Thomas Gajewski receives immuno-oncology award from ESMO

Thomas Gajewski, MD, PhD, cancer immunotherapy researcher and physician
Thomas Gajewski, MD, PhD, has uncovered why some patients are resistant to immunotherapy and how to restore the anti-cancer immune response.

Each summer, the UChicago Medicine Comprehensive Cancer Center opens its doors to the next generation of clinicians and scientists. The programs, Chicago EYES (Educators and Youth Enjoy Science) on Cancer and researcHStart, partner high school students and undergraduates with research faculty to conduct cancer research.

For eight weeks, participants immerse themselves in hands-on cancer research, broaden their awareness of related career paths and build a mentoring network with active members of the scientific community.

The goal is to inspire and empower young people to pursue health- and science-related careers. Many participants are from communities underrepresented in the sciences or the first in their family to go to college.

Setting up for success

Recent growth of the programs has created opportunities for young people to explore the full spectrum of cancer research, from basic science to translational, clinical and population-based studies. In addition to full-time research experience, participants attend cancer-based faculty lecture series, career development and skill-building workshops, and community outreach activities.

ResearcHStart participant Bridgette Garnache, a recent graduate of Wheaton Warrenville South High School, joined the research team of Stacy Tessler Lindau, MD, MAPP, professor of obstetrics and gynecology and medicine-geriatrics at UChicago Medicine. Garnache’s project assessed unmet social and economic needs of cancer patients through surveys conducted in the hospital.

“I’ve always been fascinated by science, but prior to this summer, I had virtually no research experience,” said Garnache. “I joined researcHStart because I thought it would be a great opportunity for me to apply the concepts I learned in school and gain insight into the professional world of science.”

Bridgette Garnache
ResearcHStart participant Bridgette Garnache assessed unmet social and economic needs of cancer patients through surveys conducted in the hospital.

The best of both worlds

Blake McBeth is a third-year student at the University of Chicago. He was inspired to pursue research with Chicago EYES on Cancer by his grandmother, who is a five-time cancer survivor and a participant in clinical trials for new cancer treatments. “My grandmother is a warrior and my inspiration. Without people doing research, I’m not sure my grandma would be here today,” McBeth said.

Now months after his official participation in EYES, McBeth continues to work with Lev Becker, PhD, associate professor in the Ben May Department for Cancer Research, to understand how fatty acids can transform macrophages―immune cells that are the first line of defense against foreign viruses, bacteria or other invaders―into cells that can attack cancer.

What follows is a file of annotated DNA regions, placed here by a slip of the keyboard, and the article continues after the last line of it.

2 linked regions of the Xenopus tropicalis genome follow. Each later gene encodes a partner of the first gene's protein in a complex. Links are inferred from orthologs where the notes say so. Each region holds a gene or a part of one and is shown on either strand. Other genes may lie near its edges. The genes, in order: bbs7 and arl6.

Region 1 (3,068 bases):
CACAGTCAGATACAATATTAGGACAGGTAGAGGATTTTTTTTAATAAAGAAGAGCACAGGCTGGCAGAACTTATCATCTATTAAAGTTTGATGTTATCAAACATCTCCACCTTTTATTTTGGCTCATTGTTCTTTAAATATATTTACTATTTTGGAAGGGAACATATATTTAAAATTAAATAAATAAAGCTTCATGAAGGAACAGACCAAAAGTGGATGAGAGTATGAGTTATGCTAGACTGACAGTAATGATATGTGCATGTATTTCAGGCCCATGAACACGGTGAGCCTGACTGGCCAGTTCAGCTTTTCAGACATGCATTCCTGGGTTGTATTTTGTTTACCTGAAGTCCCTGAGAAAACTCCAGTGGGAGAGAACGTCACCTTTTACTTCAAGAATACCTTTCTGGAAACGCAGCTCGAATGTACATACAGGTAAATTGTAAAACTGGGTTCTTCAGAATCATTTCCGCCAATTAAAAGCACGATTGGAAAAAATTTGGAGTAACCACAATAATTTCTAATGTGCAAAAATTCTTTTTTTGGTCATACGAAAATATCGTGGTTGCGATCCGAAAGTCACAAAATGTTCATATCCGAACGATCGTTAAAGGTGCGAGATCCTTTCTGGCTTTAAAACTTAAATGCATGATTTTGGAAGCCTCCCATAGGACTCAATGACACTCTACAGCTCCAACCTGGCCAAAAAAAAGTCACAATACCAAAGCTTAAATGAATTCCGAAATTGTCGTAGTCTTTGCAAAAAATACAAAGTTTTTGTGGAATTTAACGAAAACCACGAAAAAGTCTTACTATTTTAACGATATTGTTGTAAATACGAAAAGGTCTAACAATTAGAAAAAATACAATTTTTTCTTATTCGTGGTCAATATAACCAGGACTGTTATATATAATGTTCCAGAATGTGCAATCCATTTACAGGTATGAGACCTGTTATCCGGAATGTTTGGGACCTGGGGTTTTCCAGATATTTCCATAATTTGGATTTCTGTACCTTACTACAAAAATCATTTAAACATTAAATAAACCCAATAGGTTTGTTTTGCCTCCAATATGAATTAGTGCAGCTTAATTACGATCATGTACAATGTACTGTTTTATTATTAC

“I originally thought I wanted to go to medical school and only work with patients,” said McBeth. “Then EYES on Cancer brought in a guest oncology surgeon, and he said that it’s okay to be a doctor, but the problems with cancer don’t stop at being a surgeon.” That talk inspired McBeth to aim for a combined doctorate of medicine and philosophy (MD/PhD) after graduation.

The value of networking

Both Chicago EYES on Cancer and researcHStart center around mentorship, linking students with a UChicago faculty mentor and other research team members, such as graduate students and laboratory staff. This mentorship enables students to establish a network of support as they embark on the next stage of their careers.

“The mentors in EYES on Cancer answer all sorts of question that range from science to career options, so that students like myself are never feeling lost and unsure of who to ask for help,” said McBeth.

Chicago EYES on Cancer and researcHStart participants are not the only ones to benefit from the mentorship focus of the programs. In their role as research supervisors, graduate students and other research personnel embrace the opportunity to develop leadership and mentoring skills.

As a result, each summer student’s experience is enriched by developing relationships with many members of the scientific community that not only help them succeed in the programs, but also provide a long-term support system for future scientific endeavors.

“On top of gaining knowledge and experience, we also get to learn from and help each other. This creates a distinct collaborative environment that is unique to the UChicago programs,” said Garnache. Similar to McBeth, Garnache’s career path was positively affected by the program. She plans to pursue medically-related research, particularly around community engagement, as an undergraduate at Emory University in Atlanta.

Through immersion with the academic research community and and mentorship from prominent cancer researchers, these programs are vital to inspiring students to make cancer research a part of their future careers.

Applications for the 2020 cohorts for researcHStart and Chicago EYES on Cancer are now open.

Funding for Chicago EYES on Cancer is provided by the National Cancer Institute (NCI) through the R25 YES (Youth Enjoys Science) grant. The researcHStart program is funded through UChicago philanthropy. Partner institutions for researcHStart include the University of Illinois at Urbana-Champaign, the University of Illinois at Chicago, Northwestern University and Rush University.

Thomas F. Gajewski, MD, PhD

Thomas F. Gajewski, MD, PhD

Thomas Gajewski, MD, PhD, investigates and develops new treatments for patients with melanoma. He also leads development of immune-based therapies for other cancers, using new laboratory data on how the immune system is regulated to develop novel clinical trials.

Read Dr. Gajewski's physician profile